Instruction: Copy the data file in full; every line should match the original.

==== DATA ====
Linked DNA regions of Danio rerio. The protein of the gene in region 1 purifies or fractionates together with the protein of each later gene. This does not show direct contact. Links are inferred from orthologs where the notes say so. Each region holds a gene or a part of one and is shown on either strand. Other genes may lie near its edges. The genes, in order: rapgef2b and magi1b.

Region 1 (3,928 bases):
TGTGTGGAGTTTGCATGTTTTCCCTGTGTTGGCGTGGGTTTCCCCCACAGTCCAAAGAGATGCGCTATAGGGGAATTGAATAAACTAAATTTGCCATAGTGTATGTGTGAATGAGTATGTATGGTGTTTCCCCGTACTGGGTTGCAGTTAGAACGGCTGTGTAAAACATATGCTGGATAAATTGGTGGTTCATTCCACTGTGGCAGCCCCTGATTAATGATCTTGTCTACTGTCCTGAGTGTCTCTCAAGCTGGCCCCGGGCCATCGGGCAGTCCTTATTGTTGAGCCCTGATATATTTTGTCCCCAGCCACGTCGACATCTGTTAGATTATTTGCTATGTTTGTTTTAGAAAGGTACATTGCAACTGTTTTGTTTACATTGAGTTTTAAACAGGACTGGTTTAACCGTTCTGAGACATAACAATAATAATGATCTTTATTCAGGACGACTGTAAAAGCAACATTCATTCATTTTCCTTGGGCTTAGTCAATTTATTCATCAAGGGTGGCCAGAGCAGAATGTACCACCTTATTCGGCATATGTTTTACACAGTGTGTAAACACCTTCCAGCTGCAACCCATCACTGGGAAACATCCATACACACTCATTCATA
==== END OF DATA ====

Linked DNA regions of Danio rerio. The protein of the gene in region 1 purifies or fractionates together with the protein of each later gene. This does not show direct contact. Links are inferred from orthologs where the notes say so. Each region holds a gene or a part of one and is shown on either strand. Other genes may lie near its edges. The genes, in order: rapgef2b and magi1b.

Region 1 (3,928 bases):
TGTGTGGAGTTTGCATGTTTTCCCTGTGTTGGCGTGGGTTTCCCCCACAGTCCAAAGAGATGCGCTATAGGGGAATTGAATAAACTAAATTTGCCATAGTGTATGTGTGAATGAGTATGTATGGTGTTTCCCCGTACTGGGTTGCAGTTAGAACGGCTGTGTAAAACATATGCTGGATAAATTGGTGGTTCATTCCACTGTGGCAGCCCCTGATTAATGATCTTGTCTACTGTCCTGAGTGTCTCTCAAGCTGGCCCCGGGCCATCGGGCAGTCCTTATTGTTGAGCCCTGATATATTTTGTCCCCAGCCACGTCGACATCTGTTAGATTATTTGCTATGTTTGTTTTAGAAAGGTACATTGCAACTGTTTTGTTTACATTGAGTTTTAAACAGGACTGGTTTAACCGTTCTGAGACATAACAATAATAATGATCTTTATTCAGGACGACTGTAAAAGCAACATTCATTCATTTTCCTTGGGCTTAGTCAATTTATTCATCAAGGGTGGCCAGAGCAGAATGTACCACCTTATTCGGCATATGTTTTACACAGTGTGTAAACACCTTCCAGCTGCAACCCATCACTGGGAAACATCCATACACACTCATTCATA